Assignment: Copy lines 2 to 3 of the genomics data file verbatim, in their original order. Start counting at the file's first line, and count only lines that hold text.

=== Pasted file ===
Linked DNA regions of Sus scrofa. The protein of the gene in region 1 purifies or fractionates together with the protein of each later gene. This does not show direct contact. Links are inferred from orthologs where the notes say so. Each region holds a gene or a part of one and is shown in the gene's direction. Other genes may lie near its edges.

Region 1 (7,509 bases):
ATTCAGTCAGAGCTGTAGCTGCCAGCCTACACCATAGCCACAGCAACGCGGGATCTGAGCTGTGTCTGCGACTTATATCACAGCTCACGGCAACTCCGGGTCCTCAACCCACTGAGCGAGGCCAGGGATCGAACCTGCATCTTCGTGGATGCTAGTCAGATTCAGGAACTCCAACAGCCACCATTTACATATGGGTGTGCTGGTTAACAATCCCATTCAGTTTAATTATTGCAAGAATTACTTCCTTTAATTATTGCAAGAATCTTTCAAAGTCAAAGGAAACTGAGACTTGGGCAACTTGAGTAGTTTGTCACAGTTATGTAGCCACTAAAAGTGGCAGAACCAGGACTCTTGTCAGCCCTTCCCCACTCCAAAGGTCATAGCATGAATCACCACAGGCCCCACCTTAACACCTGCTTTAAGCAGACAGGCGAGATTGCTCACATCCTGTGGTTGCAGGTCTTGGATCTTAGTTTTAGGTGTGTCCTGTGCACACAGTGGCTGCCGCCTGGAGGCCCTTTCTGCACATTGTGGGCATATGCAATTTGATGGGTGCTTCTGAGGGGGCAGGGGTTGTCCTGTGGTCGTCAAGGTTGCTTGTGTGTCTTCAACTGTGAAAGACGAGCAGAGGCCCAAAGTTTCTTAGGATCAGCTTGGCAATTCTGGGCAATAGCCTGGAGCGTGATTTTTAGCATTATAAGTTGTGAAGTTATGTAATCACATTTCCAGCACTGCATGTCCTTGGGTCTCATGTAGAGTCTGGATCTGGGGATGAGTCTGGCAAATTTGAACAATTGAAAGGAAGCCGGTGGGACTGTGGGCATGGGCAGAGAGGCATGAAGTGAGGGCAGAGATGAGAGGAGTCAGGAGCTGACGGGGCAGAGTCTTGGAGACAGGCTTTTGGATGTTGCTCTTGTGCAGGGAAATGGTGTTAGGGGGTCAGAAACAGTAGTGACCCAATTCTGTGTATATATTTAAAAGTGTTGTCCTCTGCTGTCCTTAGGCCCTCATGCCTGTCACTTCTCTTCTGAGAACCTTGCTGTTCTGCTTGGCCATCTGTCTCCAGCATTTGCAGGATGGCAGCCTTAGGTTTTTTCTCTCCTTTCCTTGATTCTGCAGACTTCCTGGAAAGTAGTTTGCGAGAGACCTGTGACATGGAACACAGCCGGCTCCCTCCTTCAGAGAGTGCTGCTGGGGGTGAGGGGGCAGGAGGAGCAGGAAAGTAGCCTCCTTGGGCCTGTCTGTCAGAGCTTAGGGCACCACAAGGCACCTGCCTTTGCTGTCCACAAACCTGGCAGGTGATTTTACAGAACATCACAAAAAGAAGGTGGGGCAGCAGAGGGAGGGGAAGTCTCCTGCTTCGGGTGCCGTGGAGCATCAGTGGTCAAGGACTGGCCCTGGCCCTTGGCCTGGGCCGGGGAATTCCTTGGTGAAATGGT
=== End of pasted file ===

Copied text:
Region 1 (7,509 bases):
ATTCAGTCAGAGCTGTAGCTGCCAGCCTACACCATAGCCACAGCAACGCGGGATCTGAGCTGTGTCTGCGACTTATATCACAGCTCACGGCAACTCCGGGTCCTCAACCCACTGAGCGAGGCCAGGGATCGAACCTGCATCTTCGTGGATGCTAGTCAGATTCAGGAACTCCAACAGCCACCATTTACATATGGGTGTGCTGGTTAACAATCCCATTCAGTTTAATTATTGCAAGAATTACTTCCTTTAATTATTGCAAGAATCTTTCAAAGTCAAAGGAAACTGAGACTTGGGCAACTTGAGTAGTTTGTCACAGTTATGTAGCCACTAAAAGTGGCAGAACCAGGACTCTTGTCAGCCCTTCCCCACTCCAAAGGTCATAGCATGAATCACCACAGGCCCCACCTTAACACCTGCTTTAAGCAGACAGGCGAGATTGCTCACATCCTGTGGTTGCAGGTCTTGGATCTTAGTTTTAGGTGTGTCCTGTGCACACAGTGGCTGCCGCCTGGAGGCCCTTTCTGCACATTGTGGGCATATGCAATTTGATGGGTGCTTCTGAGGGGGCAGGGGTTGTCCTGTGGTCGTCAAGGTTGCTTGTGTGTCTTCAACTGTGAAAGACGAGCAGAGGCCCAAAGTTTCTTAGGATCAGCTTGGCAATTCTGGGCAATAGCCTGGAGCGTGATTTTTAGCATTATAAGTTGTGAAGTTATGTAATCACATTTCCAGCACTGCATGTCCTTGGGTCTCATGTAGAGTCTGGATCTGGGGATGAGTCTGGCAAATTTGAACAATTGAAAGGAAGCCGGTGGGACTGTGGGCATGGGCAGAGAGGCATGAAGTGAGGGCAGAGATGAGAGGAGTCAGGAGCTGACGGGGCAGAGTCTTGGAGACAGGCTTTTGGATGTTGCTCTTGTGCAGGGAAATGGTGTTAGGGGGTCAGAAACAGTAGTGACCCAATTCTGTGTATATATTTAAAAGTGTTGTCCTCTGCTGTCCTTAGGCCCTCATGCCTGTCACTTCTCTTCTGAGAACCTTGCTGTTCTGCTTGGCCATCTGTCTCCAGCATTTGCAGGATGGCAGCCTTAGGTTTTTTCTCTCCTTTCCTTGATTCTGCAGACTTCCTGGAAAGTAGTTTGCGAGAGACCTGTGACATGGAACACAGCCGGCTCCCTCCTTCAGAGAGTGCTGCTGGGGGTGAGGGGGCAGGAGGAGCAGGAAAGTAGCCTCCTTGGGCCTGTCTGTCAGAGCTTAGGGCACCACAAGGCACCTGCCTTTGCTGTCCACAAACCTGGCAGGTGATTTTACAGAACATCACAAAAAGAAGGTGGGGCAGCAGAGGGAGGGGAAGTCTCCTGCTTCGGGTGCCGTGGAGCATCAGTGGTCAAGGACTGGCCCTGGCCCTTGGCCTGGGCCGGGGAATTCCTTGGTGAAATGGT